-Studies have built a relatively convincing case that wind storm activity has increased in the North American Basin since the 1970's BUT this has not been replicated in other areas in the world and results may still be within statistical noise.

-Storm activity as measured in many studies has increased in the last 20 or 30 years but these levels are comparable to what happened about 100 years ago.

-Studies clearly show an increasing trend in storm activity of lower intensity and this is "associated" with the notion of higher water temperatures but this trend can be essentially explained by improved measurement equipment and technology.

However, this needs to be watched because, if there is a trend, the trend may not be linear and factors may compound.

Example:

With the Superstorm Sandy, it has been estimated that a significant part of the insured losses were related to higher sea levels. The trend in sea level change is significant and it is hard to see how this trend will change. This is a long term trend and it is not essential for your investment decison to establish if this is related to climate warming or not. Sea level rising levels is just a fact. If you think of what is happening in the Netherlands for instance, you may see that a rising sea level will not have a linear effect in terms of the consequences as the measures taken to control floods may spectacularly fail at some point. It may be possible at this point to model how a 1mm level of sea level rise could result in a certain amount of insured damages to exposed areas such as New York or Florida. Potential black swans.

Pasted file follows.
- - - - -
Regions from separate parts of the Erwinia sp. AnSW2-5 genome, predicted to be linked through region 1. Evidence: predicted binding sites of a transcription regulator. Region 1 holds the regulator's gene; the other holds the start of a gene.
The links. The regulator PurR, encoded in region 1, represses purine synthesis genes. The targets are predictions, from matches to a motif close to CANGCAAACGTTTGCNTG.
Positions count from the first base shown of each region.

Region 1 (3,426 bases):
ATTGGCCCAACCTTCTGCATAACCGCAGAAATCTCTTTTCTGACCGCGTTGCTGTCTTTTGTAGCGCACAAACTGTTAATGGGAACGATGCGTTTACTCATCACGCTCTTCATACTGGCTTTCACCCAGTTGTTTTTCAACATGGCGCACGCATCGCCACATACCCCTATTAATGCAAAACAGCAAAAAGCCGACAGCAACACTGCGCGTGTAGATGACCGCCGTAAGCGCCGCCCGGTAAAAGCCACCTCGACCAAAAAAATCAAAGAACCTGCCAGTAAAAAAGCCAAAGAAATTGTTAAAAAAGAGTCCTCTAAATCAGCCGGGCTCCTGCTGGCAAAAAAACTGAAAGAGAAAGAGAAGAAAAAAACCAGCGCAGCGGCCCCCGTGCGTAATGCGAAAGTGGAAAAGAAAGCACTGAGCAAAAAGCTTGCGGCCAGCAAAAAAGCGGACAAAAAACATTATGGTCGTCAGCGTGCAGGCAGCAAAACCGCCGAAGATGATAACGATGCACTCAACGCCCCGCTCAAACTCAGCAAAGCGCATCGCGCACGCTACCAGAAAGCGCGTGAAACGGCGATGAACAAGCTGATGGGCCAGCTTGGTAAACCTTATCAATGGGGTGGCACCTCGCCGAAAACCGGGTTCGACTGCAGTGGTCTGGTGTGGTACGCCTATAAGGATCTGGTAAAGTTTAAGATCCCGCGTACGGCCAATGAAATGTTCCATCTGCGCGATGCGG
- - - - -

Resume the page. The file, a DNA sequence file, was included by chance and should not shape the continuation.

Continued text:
FWIW, I think that this "factor" (climate change) should not be a major variable in your decision. The underwriting cycle is much more of an issue. Historically, after earthquakes, people have kept coming back progressively closer to the volcano as the quality of the arable lands (lava) was inversely proportional to the center of the eruption center. People (like insurers) tend to forget how things can get nasty after quiet periods. It is just human nature.

As always, it is likely a good idea to look at insurers and reinsurers that keep a reasonable cap on losses (think Allied World), that have a diversified book of business and that have the capital buffers in place to deal with "surprises".




Title: Re: Climate Change and Cat Losses
Post by: Cigarbutt on November 05, 2018, 06:25:13 AM
Here's a more recent reference:
http://www.chrisleithner.ca/newsletter/2016-2018/nov18_newsletter.pdf
The author seems to be on a mission and there are red flags vs objectivity but the part covering climate change and catastrophe loss exposure is relevant and useful IMO.

The underlying fundamental point is that insured losses have come up over time and this increase can be explained, at least partly, by urbanization and growing concentration of property value but, as a ratio, insured losses to GDP has come down. So, despite headlines which tend to link catastrophes to "climate change" and tend to be sensational (as they should be to a certain degree), the "losses" profile related to catastrophes (human and financial) has been improving.

The major risk remains unpredicted, and sometimes unaccounted for, variability. Work in progress.